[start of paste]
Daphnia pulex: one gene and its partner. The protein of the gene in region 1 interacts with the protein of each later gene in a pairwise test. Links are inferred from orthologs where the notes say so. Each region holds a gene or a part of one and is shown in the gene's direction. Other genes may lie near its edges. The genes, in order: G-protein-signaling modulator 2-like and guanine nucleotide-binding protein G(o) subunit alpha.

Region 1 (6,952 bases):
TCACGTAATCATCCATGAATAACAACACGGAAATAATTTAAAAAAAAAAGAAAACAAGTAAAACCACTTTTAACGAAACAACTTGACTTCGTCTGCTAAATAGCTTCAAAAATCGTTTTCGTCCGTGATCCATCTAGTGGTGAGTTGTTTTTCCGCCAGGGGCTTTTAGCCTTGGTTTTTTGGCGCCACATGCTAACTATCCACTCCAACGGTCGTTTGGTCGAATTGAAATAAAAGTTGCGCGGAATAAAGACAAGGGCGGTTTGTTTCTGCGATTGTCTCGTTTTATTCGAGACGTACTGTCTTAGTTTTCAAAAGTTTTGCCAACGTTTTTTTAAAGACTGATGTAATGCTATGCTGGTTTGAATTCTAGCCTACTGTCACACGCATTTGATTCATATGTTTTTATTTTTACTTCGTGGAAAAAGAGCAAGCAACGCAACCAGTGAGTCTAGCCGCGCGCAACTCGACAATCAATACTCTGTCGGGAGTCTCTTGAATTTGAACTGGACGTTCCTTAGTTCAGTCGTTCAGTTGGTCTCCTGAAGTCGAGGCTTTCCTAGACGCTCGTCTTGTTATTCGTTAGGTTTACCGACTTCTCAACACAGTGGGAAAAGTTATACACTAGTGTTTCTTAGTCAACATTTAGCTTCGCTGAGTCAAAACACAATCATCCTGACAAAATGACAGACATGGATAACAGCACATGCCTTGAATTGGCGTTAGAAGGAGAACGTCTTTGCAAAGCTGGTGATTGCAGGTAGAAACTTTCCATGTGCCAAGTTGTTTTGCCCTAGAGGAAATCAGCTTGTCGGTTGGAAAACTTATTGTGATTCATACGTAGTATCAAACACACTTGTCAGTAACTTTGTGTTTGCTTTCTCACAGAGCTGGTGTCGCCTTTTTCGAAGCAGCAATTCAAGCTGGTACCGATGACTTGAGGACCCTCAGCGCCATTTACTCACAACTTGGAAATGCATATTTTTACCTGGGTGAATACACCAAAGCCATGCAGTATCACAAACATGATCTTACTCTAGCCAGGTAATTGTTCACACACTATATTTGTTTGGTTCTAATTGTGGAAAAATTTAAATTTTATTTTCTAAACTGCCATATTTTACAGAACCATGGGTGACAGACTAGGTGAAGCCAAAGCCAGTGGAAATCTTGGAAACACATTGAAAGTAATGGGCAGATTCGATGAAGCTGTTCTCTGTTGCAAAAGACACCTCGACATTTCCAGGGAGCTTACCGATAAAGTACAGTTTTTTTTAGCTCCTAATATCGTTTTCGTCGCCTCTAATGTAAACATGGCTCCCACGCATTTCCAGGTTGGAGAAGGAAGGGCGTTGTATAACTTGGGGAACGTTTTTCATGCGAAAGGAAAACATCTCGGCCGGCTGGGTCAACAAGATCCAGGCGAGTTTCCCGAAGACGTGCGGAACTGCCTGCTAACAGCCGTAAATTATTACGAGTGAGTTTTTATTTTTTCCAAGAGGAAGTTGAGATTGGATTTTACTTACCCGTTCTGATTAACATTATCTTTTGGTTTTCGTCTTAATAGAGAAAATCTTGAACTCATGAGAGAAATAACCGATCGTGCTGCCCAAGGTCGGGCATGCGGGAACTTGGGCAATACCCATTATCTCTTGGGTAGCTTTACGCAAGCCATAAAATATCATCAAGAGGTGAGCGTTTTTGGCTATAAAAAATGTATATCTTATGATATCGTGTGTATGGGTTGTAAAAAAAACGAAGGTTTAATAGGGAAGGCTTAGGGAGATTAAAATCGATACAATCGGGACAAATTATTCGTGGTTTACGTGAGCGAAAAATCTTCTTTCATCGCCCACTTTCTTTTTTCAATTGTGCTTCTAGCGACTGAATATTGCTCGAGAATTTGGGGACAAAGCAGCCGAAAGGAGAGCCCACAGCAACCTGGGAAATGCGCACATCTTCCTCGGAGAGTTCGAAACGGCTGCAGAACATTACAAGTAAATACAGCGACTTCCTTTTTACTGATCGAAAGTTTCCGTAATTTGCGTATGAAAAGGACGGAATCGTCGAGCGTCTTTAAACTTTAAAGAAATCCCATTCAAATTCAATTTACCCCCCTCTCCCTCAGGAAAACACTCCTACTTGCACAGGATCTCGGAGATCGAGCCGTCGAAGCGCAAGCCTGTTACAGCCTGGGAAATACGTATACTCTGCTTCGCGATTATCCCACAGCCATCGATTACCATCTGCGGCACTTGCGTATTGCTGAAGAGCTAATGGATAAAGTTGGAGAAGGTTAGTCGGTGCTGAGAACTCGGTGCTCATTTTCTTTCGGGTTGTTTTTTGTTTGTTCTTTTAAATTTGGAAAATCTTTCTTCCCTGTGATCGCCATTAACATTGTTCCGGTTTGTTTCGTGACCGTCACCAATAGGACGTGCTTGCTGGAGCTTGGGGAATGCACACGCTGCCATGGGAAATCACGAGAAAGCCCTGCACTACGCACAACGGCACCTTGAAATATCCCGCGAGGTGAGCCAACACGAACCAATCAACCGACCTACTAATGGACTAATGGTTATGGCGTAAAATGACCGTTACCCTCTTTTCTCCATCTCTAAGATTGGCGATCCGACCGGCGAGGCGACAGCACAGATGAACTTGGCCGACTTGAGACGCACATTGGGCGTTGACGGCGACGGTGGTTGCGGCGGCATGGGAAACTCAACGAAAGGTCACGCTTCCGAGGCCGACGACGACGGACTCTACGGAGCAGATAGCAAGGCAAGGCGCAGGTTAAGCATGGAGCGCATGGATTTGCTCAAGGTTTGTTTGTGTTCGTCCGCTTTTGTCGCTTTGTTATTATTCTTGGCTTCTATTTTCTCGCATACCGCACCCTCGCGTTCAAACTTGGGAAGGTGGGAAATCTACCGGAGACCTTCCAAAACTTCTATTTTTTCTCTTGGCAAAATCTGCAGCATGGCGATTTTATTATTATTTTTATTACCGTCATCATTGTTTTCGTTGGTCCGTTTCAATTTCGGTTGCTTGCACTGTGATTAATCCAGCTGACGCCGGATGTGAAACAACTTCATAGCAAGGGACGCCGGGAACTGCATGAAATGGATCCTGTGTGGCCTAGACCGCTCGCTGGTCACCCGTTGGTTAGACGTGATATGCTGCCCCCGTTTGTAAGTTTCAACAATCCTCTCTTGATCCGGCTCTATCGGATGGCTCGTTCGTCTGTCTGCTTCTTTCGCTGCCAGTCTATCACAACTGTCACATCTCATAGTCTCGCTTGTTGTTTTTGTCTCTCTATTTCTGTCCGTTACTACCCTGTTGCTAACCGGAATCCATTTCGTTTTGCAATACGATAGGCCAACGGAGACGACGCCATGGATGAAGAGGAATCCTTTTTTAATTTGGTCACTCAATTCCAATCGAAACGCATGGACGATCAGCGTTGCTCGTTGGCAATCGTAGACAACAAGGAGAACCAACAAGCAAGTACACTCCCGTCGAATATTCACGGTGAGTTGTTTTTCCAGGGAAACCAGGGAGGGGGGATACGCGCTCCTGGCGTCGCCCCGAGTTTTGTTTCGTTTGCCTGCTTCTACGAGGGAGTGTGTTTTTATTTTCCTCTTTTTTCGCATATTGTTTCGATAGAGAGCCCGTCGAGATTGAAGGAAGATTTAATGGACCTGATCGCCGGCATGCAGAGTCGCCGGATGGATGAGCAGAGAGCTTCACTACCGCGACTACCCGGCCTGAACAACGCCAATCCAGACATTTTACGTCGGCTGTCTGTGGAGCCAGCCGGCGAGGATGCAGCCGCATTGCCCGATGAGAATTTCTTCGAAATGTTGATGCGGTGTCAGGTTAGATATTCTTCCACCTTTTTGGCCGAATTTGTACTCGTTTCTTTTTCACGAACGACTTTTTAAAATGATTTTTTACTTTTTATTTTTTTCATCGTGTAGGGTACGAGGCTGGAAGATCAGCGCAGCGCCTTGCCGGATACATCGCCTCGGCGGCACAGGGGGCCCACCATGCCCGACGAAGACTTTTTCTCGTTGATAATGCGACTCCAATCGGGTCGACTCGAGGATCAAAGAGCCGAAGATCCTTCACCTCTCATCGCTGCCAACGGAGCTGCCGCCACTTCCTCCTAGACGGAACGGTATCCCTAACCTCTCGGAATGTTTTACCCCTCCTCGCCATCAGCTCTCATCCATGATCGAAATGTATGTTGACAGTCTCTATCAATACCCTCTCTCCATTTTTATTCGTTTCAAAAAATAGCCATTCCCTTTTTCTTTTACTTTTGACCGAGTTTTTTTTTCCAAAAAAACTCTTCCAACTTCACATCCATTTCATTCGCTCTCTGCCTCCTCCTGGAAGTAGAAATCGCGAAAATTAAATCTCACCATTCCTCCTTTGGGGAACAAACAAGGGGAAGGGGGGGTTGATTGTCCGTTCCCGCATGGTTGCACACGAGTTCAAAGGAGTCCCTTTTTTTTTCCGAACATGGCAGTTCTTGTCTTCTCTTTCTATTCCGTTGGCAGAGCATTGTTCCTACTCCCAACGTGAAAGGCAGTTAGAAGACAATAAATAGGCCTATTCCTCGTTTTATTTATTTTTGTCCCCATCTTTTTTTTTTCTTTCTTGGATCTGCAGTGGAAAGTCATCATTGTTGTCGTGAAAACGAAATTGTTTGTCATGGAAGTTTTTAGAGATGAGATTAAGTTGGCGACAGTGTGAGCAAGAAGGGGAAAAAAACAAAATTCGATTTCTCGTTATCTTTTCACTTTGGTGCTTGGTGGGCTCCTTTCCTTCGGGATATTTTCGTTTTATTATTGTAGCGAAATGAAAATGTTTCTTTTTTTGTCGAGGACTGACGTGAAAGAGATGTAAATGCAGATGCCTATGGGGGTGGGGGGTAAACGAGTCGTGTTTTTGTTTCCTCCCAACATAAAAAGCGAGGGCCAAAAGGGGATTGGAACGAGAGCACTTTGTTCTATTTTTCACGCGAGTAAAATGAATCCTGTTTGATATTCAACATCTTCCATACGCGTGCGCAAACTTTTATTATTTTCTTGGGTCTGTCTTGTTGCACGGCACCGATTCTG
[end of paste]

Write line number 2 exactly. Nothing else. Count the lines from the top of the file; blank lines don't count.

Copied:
Region 1 (6,952 bases):